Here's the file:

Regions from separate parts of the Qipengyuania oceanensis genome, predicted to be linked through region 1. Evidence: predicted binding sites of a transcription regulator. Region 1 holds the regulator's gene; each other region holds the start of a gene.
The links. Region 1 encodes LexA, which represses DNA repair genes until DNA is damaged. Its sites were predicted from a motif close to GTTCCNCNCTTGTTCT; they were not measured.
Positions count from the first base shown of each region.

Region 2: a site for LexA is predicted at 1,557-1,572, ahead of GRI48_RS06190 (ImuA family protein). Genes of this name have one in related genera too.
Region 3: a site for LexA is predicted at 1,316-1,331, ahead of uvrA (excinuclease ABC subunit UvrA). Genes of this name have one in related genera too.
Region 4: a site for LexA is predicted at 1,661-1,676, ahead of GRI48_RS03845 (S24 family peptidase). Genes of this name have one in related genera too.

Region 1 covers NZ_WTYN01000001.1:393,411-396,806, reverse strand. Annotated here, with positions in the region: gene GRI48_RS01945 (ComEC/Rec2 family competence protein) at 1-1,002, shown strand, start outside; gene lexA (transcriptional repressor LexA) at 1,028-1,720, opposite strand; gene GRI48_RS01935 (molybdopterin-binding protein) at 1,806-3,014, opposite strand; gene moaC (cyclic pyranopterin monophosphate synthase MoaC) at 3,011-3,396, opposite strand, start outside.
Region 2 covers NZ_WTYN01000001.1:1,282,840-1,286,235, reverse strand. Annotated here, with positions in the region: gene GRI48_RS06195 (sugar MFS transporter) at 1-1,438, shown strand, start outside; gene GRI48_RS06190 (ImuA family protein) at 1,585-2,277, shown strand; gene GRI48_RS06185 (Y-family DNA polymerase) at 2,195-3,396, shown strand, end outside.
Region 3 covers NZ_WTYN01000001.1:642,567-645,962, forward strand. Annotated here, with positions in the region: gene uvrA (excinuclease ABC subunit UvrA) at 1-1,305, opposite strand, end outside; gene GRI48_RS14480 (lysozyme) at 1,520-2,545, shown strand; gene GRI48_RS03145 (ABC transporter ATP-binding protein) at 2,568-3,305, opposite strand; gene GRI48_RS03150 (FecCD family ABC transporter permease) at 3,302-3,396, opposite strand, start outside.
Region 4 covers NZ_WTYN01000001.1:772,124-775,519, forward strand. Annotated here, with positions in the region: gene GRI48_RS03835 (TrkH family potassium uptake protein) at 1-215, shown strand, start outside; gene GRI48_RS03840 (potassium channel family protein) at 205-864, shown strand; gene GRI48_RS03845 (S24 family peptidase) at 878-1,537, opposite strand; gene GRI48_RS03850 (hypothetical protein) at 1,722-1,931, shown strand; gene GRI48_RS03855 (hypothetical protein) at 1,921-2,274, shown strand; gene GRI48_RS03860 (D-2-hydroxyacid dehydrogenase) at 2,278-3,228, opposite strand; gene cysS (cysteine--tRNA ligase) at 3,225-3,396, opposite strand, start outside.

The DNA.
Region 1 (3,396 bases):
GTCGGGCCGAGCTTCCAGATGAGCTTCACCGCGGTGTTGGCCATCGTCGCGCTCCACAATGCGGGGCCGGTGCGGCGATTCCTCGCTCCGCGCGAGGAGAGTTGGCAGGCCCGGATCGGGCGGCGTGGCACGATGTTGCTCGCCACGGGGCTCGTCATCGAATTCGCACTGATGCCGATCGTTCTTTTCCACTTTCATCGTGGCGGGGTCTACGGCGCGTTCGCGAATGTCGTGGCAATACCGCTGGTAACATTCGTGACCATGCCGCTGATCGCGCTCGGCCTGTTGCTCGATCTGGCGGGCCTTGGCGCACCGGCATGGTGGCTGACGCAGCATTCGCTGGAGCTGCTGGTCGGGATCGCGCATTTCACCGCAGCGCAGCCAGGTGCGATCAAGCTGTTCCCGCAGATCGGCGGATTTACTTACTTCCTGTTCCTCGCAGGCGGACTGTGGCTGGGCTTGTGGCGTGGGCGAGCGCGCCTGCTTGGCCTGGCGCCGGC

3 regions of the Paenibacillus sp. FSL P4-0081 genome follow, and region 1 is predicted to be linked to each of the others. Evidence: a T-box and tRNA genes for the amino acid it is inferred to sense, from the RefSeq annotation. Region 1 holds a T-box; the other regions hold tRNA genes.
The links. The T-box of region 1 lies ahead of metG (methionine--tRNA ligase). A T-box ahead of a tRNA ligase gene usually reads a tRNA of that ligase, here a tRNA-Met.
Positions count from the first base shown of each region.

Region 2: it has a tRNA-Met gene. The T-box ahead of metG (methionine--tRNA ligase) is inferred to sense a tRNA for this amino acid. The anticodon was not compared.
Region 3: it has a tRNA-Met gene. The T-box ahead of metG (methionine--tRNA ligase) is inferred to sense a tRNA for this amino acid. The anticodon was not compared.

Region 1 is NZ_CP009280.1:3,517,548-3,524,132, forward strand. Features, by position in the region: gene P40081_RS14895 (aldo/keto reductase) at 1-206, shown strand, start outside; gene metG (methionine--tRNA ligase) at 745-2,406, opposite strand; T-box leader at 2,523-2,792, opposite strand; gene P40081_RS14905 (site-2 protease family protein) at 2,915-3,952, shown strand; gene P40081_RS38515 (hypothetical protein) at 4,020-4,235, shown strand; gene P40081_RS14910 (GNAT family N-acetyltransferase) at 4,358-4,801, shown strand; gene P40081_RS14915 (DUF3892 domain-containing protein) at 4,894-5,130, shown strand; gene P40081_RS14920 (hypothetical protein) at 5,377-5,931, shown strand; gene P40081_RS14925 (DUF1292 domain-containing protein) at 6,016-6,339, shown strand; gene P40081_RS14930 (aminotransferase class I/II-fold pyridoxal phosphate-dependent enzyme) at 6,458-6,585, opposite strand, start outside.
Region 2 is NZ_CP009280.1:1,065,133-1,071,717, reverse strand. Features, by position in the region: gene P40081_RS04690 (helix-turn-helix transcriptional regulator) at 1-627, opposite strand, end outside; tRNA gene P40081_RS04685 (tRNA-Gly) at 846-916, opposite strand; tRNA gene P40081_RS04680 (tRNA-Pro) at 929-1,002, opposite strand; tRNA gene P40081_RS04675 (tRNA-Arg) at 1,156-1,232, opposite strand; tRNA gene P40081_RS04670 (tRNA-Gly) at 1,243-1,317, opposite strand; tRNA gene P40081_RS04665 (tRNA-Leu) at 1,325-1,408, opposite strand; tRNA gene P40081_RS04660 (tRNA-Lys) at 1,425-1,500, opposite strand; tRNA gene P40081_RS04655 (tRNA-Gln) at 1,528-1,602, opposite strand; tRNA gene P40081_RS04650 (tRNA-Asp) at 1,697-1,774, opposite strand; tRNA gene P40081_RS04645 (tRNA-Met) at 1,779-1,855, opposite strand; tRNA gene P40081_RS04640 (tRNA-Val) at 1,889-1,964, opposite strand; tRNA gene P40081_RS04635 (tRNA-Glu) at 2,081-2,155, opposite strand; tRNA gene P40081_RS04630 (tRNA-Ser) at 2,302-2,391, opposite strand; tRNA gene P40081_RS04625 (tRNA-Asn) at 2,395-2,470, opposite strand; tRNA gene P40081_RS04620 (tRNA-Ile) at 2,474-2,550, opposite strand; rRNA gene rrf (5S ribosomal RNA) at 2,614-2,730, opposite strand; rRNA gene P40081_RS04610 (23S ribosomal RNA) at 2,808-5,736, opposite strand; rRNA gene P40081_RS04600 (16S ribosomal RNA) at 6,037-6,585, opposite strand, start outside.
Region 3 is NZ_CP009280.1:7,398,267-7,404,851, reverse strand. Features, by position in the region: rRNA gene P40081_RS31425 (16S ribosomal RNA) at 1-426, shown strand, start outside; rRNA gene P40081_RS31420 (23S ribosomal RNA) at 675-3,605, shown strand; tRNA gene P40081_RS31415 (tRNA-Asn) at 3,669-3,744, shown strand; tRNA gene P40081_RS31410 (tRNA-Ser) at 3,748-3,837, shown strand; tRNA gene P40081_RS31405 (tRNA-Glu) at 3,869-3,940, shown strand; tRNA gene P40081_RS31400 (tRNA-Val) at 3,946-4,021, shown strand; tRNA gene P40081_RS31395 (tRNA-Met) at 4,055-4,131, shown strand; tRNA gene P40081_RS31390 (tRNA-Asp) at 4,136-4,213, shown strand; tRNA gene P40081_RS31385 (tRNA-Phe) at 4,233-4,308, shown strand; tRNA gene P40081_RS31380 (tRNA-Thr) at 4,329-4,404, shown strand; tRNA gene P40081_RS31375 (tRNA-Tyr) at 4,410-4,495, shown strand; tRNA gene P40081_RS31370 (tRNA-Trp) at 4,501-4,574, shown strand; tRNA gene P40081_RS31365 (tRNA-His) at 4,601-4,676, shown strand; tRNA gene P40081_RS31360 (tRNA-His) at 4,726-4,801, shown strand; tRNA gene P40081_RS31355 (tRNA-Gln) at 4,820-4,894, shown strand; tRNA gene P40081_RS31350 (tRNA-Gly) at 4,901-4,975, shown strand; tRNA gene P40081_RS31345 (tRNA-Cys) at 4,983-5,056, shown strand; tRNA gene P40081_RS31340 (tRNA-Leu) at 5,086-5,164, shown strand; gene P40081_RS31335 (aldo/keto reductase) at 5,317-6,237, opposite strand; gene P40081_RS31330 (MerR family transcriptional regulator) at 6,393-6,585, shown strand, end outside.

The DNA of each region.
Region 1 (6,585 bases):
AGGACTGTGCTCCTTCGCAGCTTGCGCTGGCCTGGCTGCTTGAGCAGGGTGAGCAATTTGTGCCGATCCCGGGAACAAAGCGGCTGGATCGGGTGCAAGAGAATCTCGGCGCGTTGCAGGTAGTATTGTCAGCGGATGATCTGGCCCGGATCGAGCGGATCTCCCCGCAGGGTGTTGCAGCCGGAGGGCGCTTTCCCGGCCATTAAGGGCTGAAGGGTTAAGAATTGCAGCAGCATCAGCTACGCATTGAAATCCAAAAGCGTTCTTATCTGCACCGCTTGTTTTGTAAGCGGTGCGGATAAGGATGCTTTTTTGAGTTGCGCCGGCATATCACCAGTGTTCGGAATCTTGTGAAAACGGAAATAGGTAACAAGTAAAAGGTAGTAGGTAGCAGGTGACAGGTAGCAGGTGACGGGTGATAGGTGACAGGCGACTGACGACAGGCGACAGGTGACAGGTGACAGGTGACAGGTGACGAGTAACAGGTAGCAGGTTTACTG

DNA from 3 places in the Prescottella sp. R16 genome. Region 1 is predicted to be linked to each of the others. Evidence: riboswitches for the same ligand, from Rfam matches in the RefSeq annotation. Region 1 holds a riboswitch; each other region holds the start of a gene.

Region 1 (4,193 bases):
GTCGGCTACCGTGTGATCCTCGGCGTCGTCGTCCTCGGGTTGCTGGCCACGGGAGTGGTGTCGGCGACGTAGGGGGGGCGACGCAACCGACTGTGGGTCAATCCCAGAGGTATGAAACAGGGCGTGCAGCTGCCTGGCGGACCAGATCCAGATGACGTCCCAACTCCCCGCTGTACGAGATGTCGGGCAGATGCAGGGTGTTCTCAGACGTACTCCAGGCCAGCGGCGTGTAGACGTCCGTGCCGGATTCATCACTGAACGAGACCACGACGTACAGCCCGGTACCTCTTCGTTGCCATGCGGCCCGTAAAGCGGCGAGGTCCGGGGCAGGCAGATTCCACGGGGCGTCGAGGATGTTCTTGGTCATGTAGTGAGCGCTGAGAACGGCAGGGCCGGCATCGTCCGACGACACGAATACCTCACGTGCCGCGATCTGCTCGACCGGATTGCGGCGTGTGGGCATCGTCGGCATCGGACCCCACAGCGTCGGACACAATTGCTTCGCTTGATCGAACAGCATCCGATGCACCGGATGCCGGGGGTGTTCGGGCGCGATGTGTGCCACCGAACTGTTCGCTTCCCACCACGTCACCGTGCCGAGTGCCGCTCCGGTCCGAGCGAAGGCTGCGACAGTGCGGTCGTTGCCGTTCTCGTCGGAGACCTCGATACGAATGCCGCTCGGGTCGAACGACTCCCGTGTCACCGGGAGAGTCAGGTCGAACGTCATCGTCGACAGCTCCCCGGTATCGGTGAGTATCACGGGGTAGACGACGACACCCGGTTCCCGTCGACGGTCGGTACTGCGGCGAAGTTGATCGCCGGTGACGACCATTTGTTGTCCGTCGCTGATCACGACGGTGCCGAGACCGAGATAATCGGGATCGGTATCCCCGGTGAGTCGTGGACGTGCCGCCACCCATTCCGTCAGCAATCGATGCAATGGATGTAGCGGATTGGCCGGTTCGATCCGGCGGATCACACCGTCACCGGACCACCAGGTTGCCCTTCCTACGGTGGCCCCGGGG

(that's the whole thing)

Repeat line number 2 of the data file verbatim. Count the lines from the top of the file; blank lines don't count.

The links. Region 1 encodes LexA, which represses DNA repair genes until DNA is damaged. Its sites were predicted from a motif close to GTTCCNCNCTTGTTCT; they were not measured.